Rocko’s Modern Life recently got its own Netflix special. This isn’t in and of itself much of an achievement given how freely Netflix hands out this sort of thing but what came out the other side of the cutting room is both unsurprising and something to behold. This is going to be spoilers so please watch the movie before reading this if you’re at all interested.
For the benefit of those who didn’t grow up at the right time or with a childhood filled with 90s cartoons a bit of history. Rocko’s Modern Life is about Rocko and the perils of modern life. (in the 90s) He’s about as out of place a character as you could get 25 years ago: a wallaby in America in an anthropomorphic animal filled world. He is constantly mis-specied as a dog or “____ like thing”. The technology of the time is depicted as arcane and antagonistic and he exists in a world of aggressions as the typical nice-guy pacifist. His friends are boisterous and often times egotistical or at best self-centered. He loves comic books in an era not filled with comic conventions and cosplay contests; the 90s was still very much a jocks vs nerds culture and he gets punished for it.
Naturally with the new special Rocko is thrust into our modern life: cell phones, social media and financial instability. He is also done so in a way that removed him from the gradual acceptance of those changes; he and his friends spent the entire twenty years in outer space. While society has changed significantly the world itself had not. Everyone is the same age essentially and no one’s character has truly gone anywhere in those 20 years. It’s a bit of a “comic characters never change” trope which was a common joke to make in the 90s; a fact driven further home by showing Rocko’s closet being filled with a dozen copies of the same shirt.
All of this non-change is important to the story and not something that one truly gets until we get to the actual main plot. Rocko, inundated by the anxiety of change seeks out the one constant that his life has known even in space: his favorite cartoon The Fatheads. Quite frankly the best running plot from the original series The Fatheads is made solely by his neighbor’s son, Ralph, who at some point in Rocko’s absence had left on a self-realizing journey. None of that is really new either; the entire plotline involved Ralph becoming sick of his cartoon’s success and trying to find a way out of his contract. He hasn’t been interested in wealth or fame for its own sake from the beginning.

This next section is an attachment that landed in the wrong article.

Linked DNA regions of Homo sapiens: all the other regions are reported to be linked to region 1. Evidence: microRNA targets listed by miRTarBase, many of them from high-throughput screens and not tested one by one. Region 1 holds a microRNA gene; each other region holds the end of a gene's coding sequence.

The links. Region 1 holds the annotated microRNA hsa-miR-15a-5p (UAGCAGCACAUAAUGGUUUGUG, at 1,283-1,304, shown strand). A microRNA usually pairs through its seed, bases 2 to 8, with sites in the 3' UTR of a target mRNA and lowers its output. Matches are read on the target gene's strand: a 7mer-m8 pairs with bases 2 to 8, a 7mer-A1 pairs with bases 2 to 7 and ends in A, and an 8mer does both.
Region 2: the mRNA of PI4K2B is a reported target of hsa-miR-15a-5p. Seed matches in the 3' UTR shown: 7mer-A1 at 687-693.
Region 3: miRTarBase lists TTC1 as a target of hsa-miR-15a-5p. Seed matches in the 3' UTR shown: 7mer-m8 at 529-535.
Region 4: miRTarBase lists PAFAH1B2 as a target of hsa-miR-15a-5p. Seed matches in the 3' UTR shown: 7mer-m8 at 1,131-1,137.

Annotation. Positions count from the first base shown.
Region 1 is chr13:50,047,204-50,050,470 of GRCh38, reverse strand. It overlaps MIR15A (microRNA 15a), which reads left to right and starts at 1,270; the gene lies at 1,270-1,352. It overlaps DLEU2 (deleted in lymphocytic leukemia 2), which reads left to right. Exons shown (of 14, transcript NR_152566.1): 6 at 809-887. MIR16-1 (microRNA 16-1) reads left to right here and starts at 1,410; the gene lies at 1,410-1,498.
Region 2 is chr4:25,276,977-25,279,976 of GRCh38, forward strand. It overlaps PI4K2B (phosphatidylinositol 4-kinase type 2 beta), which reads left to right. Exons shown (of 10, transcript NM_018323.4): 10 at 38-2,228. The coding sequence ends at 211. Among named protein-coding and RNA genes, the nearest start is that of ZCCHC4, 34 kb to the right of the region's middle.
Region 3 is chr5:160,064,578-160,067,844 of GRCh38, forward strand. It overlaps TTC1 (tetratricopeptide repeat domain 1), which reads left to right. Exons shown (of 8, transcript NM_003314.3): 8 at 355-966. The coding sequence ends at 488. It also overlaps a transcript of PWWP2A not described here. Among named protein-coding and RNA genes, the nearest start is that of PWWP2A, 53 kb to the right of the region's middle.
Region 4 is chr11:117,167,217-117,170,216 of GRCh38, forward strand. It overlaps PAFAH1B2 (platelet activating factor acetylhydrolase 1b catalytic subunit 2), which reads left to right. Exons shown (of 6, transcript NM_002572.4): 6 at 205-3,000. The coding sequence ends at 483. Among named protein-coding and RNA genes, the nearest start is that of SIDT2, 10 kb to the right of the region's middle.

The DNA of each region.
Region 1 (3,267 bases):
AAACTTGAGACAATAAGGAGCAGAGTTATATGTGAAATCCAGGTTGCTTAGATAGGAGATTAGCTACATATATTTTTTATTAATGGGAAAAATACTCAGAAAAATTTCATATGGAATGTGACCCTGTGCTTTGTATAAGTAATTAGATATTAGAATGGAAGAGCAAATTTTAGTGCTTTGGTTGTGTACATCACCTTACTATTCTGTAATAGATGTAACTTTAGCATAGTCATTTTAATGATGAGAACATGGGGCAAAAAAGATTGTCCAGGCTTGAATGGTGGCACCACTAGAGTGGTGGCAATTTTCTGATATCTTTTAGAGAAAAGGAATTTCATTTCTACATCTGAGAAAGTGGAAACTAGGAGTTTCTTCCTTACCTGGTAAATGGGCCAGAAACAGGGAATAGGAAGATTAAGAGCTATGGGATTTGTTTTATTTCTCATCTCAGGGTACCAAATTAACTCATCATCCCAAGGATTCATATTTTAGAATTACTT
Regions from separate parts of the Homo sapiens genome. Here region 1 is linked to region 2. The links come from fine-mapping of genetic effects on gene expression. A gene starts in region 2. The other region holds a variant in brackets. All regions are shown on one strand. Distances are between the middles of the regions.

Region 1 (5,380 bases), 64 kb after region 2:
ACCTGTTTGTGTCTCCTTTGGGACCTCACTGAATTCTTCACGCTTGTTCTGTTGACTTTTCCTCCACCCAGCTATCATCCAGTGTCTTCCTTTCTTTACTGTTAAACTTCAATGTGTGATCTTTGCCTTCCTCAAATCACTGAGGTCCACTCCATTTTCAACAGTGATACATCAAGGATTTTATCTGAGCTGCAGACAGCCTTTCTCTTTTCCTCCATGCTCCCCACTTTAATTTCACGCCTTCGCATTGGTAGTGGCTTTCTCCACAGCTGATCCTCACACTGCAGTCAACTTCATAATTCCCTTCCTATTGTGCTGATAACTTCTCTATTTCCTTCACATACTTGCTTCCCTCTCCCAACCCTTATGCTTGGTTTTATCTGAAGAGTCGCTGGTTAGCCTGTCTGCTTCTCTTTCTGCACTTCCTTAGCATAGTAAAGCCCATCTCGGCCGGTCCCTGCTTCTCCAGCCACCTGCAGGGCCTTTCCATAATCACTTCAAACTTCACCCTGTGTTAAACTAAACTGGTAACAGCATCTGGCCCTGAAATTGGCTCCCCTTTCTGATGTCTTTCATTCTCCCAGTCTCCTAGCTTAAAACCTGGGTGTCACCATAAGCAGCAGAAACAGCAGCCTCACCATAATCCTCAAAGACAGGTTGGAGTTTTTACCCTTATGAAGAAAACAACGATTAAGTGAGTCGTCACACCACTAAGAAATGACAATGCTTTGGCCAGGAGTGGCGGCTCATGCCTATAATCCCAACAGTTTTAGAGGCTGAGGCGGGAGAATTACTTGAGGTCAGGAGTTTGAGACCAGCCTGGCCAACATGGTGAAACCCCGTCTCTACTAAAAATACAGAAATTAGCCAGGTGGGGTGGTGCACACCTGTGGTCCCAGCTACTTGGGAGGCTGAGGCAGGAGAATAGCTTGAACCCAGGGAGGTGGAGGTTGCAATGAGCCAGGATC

Rocko and friends finally do find Ralph running an ice cream truck that sells Fathead branded ice pops. The big reveal, and here’s the spoiler, is that Ralph comes out as trans: Ralph is now Rachel.
From here on out everything falls into place. As I stated in the first paragraph Rocko’s Modern Life at its heart is a show about Rocko surviving the perils of modern society. Your creative idol coming out as trans to many people right now is indeed seen as a peril of modern culture. It isn’t to Rocko or his friends or anyone else in the entire cast except his father which is the “conflict” that carries the remainder of the movie.
It is so important to point out here that Rocko doesn’t go through acceptance of Ralphs transition. It simply is. Rocko and his friends don’t have any odd facial expressions, they don’t offer any platitudes and they don’t question anything at all. Rachel has been hiding in this ice cream truck for potentially years afraid of how society would treat her and the first potential conflict she has as herself is literally a nothing. She’s still afraid of how others will react but Rocko convinces her everything will be fine and they all fly home.
Ed Bighead does react and his refusal to accept Rachel has a lot of very interesting subtleties. To be fair to Ed his life has just had a monumental amount of upheaval. Before the boys return with Rachel Ed had lost his job as a top executive in a massive corporation and his house. His entire life has gone down the gutter and Rachel’s reveal is the final straw of change that breaks him.
The things Ed doesn’t do are the interesting bits. He doesn’t insult her in any way or really question her transition. He just doesn’t understand where “his son” has gone. Ed, like many parents, sees his child as a they were as a child which was a boy in this case. Girl-Ralph is not his son and the timing and immediacy of it shakes out as a pretty natural reaction. Ed and Ralph in the original series had a huge personal conflict. Ed has disowned Ralph years before for becoming an artist and forsaking corporate life. It took multiple episodes for them to come together and a lot of that emotional pain was likely lingering. In the end, as expected, Ed accepts his now daughter realizing that they are the same person and still his child. It may also be of note that Ralph/Rachel is and always has been voiced by Joe Murray himself and he did not change his voice in any way for Rachel. There is no strained falsetto or recasting for a woman voice actor.
Perhaps I was too young at the time or perhaps it was just that subtle but Rocko’s Modern Life had always been a show about acceptance and diversity. It wasn’t about gender diversity but that wasn’t a major topic of discussion 25 years ago and certainly would not have ever aired on Nickelodeon. The greatest thing about this movie is that the subject matter and how it is presented is not an achievement for Joe Murray or Rocko. Getting Nickelodeon to actually allow it may well be but this could have been any random episode for this show. This is the depiction we need. One where it is not the entire plot of something. We need characters that react realistically and especially one where some characters don’t react at all.
Rocko’s Modern Life in its original run may not be a timeless show; it is very rooted in the 90s culturally and many of the jokes fall flat these days. It’s pretty obvious Joe Murray and Rocko himself are, however.